1000 Mythological Characters Briefly Described
Page: 3The greatest authority among the philologists claims that during the “first period” there was a tribe in Central Asia, whose language consisted of one-syllable words, which contained the germs of the Turanian, Aryan, and Semitic tongues. This age is termed the Rhematic period, and was succeeded by the Nomadic or Agglutinative age, during which the language gradually “received, once for all, that peculiar impress of their formative system which we still find in all the dialects and national idioms comprised under the name of Aryan or Semitic,” which includes over three thousand dialects.
The same authority follows the Agglutinative period with one “represented everywhere by the same characteristic features, called the Mythological, or Mythopoeic age.”
[Pg 9] As the name implies, this last-mentioned period saw the evolution and development of mythic lore. As do the American Indians of to-day, so primitive man, in his crude way, explained the operation of physical laws by giving to inanimate objects like passions and sentiments with himself. When the tempest rages, and the crashing lightning splinters the mountain oak, the Indian says that the Great Spirit is angry. When nature becomes serene and calm, the Great Spirit is pleased. The malign forces around him, which work ill to the warrior, are, they say, the direct doings of an evil spirit. Even the heavenly bodies are personified, and “poetry has so far kept alive in our minds the old animative theory of nature, that it is no great effort in us to fancy the waterspout a huge giant or sea-monster, and to depict, in what we call appropriate metaphor, its march across the field of ocean.”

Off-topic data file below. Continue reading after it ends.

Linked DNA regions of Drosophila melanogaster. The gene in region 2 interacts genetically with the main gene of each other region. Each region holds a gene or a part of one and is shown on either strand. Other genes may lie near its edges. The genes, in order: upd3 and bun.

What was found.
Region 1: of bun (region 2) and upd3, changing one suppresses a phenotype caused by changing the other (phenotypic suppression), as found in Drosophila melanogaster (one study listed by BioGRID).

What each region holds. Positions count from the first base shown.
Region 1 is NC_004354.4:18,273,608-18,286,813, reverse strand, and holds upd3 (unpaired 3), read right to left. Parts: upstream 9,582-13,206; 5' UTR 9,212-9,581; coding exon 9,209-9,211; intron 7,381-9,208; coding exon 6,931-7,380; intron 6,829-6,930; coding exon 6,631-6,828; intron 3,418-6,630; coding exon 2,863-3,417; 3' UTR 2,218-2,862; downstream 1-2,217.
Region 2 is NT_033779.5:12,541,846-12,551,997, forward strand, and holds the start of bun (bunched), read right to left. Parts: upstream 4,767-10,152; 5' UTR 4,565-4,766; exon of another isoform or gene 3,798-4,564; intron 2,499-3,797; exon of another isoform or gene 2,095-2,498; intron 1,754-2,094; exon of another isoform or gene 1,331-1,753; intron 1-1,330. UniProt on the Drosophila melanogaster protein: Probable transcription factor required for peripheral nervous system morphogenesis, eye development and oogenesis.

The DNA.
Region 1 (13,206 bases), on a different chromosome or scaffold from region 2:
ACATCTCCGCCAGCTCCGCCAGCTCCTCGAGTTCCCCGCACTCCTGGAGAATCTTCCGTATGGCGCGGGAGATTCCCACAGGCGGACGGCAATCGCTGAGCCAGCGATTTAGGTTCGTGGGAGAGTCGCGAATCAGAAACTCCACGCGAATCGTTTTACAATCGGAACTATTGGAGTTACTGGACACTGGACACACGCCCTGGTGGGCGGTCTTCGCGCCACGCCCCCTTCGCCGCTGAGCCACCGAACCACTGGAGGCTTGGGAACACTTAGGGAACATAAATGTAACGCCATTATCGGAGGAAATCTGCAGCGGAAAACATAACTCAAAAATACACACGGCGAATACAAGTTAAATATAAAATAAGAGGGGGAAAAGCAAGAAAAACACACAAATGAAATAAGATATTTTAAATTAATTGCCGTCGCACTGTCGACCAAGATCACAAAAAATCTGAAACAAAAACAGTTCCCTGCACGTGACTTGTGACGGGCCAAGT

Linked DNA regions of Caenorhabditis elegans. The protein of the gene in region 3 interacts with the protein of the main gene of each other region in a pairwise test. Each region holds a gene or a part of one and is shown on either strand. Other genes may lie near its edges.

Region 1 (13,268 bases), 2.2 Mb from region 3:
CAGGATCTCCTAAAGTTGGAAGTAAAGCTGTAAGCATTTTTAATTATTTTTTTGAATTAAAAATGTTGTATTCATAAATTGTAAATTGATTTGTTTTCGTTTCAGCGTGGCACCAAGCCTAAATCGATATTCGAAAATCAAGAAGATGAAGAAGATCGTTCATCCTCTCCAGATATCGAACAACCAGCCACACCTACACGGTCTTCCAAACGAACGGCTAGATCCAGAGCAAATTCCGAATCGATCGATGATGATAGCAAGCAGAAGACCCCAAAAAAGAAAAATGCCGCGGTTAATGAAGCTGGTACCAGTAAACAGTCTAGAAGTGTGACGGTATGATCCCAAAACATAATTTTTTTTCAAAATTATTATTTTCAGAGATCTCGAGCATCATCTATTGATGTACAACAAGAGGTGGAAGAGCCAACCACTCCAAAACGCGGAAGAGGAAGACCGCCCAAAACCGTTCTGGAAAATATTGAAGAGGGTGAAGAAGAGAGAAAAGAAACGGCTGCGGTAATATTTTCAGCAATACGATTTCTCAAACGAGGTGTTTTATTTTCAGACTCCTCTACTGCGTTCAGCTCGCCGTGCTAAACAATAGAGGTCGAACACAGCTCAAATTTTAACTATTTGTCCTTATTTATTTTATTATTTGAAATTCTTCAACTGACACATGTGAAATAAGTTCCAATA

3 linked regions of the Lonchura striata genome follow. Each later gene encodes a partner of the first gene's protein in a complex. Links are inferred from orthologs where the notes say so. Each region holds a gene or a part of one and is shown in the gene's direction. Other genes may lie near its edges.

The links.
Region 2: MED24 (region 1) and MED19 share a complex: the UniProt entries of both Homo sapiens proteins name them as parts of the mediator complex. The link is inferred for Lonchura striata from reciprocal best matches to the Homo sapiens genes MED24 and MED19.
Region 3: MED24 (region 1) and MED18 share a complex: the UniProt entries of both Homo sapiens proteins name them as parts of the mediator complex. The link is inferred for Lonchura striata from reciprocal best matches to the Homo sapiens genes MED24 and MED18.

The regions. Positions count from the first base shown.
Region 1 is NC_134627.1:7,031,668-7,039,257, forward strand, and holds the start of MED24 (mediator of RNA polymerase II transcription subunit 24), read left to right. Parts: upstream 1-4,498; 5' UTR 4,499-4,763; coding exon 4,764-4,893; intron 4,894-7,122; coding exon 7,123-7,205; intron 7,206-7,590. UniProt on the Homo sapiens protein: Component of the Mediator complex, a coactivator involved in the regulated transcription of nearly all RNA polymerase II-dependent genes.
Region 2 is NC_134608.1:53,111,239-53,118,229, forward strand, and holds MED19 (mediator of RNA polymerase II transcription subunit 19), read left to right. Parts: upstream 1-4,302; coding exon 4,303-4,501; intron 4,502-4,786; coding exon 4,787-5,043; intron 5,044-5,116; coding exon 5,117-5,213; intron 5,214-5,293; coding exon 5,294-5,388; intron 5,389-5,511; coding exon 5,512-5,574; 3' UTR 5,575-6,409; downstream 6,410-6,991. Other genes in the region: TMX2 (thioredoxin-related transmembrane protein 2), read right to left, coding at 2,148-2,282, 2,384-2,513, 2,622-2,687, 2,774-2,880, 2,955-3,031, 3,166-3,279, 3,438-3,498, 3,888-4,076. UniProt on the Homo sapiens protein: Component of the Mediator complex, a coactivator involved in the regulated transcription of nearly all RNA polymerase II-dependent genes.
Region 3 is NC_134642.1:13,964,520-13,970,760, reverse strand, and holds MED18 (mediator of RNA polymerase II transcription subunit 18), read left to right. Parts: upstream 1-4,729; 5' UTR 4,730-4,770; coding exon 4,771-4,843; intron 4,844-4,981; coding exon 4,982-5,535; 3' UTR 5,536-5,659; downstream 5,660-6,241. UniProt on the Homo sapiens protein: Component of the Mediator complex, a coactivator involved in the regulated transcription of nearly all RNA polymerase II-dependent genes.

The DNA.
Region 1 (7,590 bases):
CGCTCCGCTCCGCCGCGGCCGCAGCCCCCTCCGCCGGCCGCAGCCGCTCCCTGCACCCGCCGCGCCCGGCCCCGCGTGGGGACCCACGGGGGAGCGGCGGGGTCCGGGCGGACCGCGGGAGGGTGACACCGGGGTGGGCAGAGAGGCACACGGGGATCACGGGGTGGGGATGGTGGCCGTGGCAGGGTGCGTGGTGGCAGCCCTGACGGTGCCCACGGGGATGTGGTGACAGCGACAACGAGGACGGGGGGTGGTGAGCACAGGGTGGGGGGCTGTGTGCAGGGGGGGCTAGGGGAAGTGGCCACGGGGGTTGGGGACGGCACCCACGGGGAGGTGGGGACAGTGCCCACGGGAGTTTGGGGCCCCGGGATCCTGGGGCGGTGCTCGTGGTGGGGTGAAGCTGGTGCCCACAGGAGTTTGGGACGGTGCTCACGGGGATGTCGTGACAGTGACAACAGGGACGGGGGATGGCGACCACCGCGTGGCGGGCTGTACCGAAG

Since the names of the Greek heroes and gods show a general correspondence with the Sanskrit appellations of physical things, it is comparatively easy to understand many of [Pg 10] the first fancies and reflections of the earliest men who ever lived. It is the argument of the philologists that these fancies and reflections settled into definite shape in that far-away period when most of the nations, now spread to the remotest corners of the earth, dwelt together and used a common language. Following the gradual scattering of this single, unified people, the language became sensitive to the change, many words not only losing their original meaning, but, in some instances, acquiring an opposite significance. Other words, again, in the course of time were utterly lost. “As long as such personified beings as the Heaven or the Sun are consciously talked of in mythic language, the meaning of their legends is open to no question, and the action ascribed to them will, as a rule, be natural and appropriate.” The time came, however, when these names were considered simply as applying to heroes or deities, and amid the jumble and confusion of the succeeding ages it became well-nigh impossible to trace the myths back to their original source and meaning. Such is [Pg 11] a brief outline of the myth interpretations, as made by the philologists.